Wednesday, March 16, 2011

coconut ginger fried rice

coconut ginger fried rice

We eat a lot of coconut rice around here. Scratch that. We eat a lot of rice, period. It’s kind of a staple in our household – and while it may sound pedestrian, it tastes delightfully indulgent when instead of cooking it in water, you cook is in some coconut milk.

I got hooked on coconut rice a few years ago when I made it one night, after finding a can of coconut milk in my pantry. It occurred to me that I could use coconut milk and water instead of just water to cook my rice–and I never looked back. Granted, coconut rice isn’t exactly a novel concept – it’s a standard side at many restaurants, especially if you’re having Thai food – a side I managed to discover for myself.

herbs

But here’s what happens: you make rice, eat some of it, and then the rest of it is left languishing in your fridge until you, what, toss it out? Let’s face it – leftover rice is about as exciting as leftover scrambled eggs – there are few takers. It gets drier, compresses, and feels generally unappetizing. Some things are just better made fresh, unlike say a bowl of chili, or curried carrot soup, or stuffed cabbage. And what may seem like a duh moment to some, but was a definite “aha” moment to me.

Continue reading coconut ginger fried rice.

Friday, March 11, 2011

beer and onion braised chicken

beer braised chicken

I guess we turned the corner on the winter frost, but it’s not exactly shorts and summer dresses from here on out. I woke up this morning to see a gray scene unfolding outside my window. Trench coats, umbrellas, rain boots, temperatures in the low 40s, though I’ll take 40s any day over below freezing, especially after the snowy winter we’ve had. But I hear we’re not quite out of the forest yet – Andrew tells me there might be some snow come mid-March? If only we could pack-up that word along with all the sweaters and scarves and hats until next winter. Who’s with me?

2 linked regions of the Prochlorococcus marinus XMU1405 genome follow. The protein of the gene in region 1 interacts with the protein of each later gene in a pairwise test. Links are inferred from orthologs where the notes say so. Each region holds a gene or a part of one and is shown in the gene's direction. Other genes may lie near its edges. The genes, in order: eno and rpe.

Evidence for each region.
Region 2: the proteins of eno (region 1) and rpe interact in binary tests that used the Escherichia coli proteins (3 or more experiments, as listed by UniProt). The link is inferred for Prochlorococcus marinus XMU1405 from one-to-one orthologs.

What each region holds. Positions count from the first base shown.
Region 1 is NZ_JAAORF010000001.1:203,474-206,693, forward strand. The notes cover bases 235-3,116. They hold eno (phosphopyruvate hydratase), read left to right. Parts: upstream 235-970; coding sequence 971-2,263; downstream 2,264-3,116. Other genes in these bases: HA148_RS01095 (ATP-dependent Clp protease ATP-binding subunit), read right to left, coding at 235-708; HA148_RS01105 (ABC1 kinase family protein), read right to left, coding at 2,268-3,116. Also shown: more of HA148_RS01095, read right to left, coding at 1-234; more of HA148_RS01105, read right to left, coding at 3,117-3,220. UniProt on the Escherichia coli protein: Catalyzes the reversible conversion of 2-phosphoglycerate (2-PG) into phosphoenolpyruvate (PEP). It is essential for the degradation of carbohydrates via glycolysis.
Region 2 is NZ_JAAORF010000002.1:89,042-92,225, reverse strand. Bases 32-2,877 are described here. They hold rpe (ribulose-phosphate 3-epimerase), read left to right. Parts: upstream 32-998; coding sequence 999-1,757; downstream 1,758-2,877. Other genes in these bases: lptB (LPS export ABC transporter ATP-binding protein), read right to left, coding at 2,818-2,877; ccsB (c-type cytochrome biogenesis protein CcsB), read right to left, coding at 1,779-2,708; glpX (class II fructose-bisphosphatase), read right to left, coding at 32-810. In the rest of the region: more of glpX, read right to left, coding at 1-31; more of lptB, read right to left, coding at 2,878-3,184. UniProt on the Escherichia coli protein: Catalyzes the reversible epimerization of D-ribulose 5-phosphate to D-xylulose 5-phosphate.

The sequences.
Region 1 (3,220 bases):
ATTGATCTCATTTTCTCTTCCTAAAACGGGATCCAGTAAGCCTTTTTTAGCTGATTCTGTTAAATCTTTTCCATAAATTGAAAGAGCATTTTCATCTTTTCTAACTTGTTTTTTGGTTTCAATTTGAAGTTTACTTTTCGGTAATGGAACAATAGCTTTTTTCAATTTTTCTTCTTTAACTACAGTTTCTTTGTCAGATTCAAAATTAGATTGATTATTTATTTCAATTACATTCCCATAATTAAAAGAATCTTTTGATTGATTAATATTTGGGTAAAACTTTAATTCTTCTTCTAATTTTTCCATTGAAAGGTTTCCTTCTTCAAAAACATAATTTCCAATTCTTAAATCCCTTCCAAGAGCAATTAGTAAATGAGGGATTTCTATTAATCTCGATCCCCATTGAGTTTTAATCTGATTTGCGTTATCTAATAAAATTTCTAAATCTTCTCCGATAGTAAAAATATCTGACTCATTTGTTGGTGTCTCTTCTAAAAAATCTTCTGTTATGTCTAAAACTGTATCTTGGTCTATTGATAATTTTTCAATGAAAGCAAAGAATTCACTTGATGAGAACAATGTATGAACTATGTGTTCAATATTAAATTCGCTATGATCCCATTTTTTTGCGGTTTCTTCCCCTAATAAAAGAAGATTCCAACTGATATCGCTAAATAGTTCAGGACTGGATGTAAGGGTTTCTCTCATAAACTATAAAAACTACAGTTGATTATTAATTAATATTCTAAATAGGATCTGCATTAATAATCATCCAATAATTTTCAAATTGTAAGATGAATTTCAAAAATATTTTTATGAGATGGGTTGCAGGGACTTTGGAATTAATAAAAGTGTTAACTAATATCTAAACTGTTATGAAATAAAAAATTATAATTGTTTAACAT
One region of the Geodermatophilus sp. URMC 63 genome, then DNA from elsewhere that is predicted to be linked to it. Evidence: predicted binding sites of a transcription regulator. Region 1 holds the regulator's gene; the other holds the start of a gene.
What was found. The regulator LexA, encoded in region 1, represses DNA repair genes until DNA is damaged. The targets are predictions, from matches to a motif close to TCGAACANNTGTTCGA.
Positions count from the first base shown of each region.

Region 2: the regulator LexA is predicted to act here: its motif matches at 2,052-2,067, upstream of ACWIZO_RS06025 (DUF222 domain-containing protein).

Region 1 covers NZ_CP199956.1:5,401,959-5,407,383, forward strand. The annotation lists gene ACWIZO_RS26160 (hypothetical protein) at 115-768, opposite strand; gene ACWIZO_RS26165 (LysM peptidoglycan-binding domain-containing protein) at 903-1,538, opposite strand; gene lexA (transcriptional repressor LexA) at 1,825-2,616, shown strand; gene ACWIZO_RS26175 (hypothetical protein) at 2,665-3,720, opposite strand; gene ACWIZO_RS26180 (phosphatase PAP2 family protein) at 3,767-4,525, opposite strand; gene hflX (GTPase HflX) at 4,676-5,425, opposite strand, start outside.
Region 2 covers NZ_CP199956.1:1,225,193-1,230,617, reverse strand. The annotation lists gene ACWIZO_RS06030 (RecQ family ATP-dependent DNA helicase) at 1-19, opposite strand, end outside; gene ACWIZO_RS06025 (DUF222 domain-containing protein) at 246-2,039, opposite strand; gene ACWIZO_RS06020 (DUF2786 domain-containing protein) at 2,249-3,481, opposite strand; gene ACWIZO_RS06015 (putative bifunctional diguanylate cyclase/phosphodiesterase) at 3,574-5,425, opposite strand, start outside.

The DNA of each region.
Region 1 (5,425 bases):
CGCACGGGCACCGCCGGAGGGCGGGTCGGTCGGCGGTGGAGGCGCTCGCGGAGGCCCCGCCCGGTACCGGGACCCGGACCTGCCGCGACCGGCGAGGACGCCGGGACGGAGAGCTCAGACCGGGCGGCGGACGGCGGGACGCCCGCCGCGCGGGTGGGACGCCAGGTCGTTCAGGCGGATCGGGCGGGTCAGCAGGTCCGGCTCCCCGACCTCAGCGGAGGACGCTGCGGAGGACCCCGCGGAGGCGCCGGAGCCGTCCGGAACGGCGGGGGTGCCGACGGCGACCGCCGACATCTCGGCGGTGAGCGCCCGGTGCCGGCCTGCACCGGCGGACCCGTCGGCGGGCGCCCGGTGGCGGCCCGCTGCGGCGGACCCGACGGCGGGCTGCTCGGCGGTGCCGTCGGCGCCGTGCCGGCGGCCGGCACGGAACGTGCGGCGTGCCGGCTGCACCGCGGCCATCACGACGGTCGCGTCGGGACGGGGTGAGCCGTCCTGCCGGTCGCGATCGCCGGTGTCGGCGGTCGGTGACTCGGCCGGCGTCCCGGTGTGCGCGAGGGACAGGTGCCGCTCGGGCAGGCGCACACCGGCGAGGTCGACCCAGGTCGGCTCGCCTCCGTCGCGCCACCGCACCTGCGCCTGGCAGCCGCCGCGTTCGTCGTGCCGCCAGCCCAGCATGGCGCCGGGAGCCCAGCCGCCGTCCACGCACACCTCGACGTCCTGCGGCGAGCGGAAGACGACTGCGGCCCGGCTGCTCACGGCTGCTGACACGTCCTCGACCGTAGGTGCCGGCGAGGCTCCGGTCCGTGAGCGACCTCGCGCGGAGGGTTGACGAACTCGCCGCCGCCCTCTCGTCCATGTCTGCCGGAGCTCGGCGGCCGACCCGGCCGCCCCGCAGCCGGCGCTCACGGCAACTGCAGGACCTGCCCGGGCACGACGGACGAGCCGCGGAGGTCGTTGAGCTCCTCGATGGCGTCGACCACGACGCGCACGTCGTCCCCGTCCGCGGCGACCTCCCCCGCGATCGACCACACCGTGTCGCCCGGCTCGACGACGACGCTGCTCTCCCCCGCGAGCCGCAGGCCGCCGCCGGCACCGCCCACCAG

Continue reading beer and onion braised chicken.

Friday, March 4, 2011

pelmeni

pelmeni

I’m worried that by writing about pelmeni, the famed Russian meat-filled dumplings with a cult following, I might inadvertently open the Pelmeni Pandora’s box and pandemonium will ensue. This is a dish that elicits passionate responses as there are just as many different persuasions on how to make pelmeni and how to eat them as there are Russians, probably more. And while the gist might be the same, the nuances, the proportions – will vary vastly. Whether or not you put garlic in your filling can become a central argument point of the evening. And believe me, it’ll turn into a very long evening, indeed. As far as my personal experience goes, every Russian family I’ve ever met (and I’ve met many given my background) equipped with a recipe will lay claims to making not only the best pelmeni, but also the most authentic. Authenticity is huge with Russians. The number of times I’ve heard at a dinner table, “That’s not a real [],” – I’ve officially lost count. To prevent another heated debate, I’d like to tell you, right off the bat, that this is just my family’s version. And, as expected, I like my version the best. But that’s entirely a matter of opinion.

If given the opportunity, I could wax poetic about pelmeni – I’d like to write it little haikus about how delicious they are, how they make a night of no-time-cook-dinner into a veritable feast. But then I’d be writing poems and totally forget to give you the recipe. So you’d be looking at pictures of pelmeni and how to make them without actually know how to bring this bounty to your own table.

Continue reading pelmeni.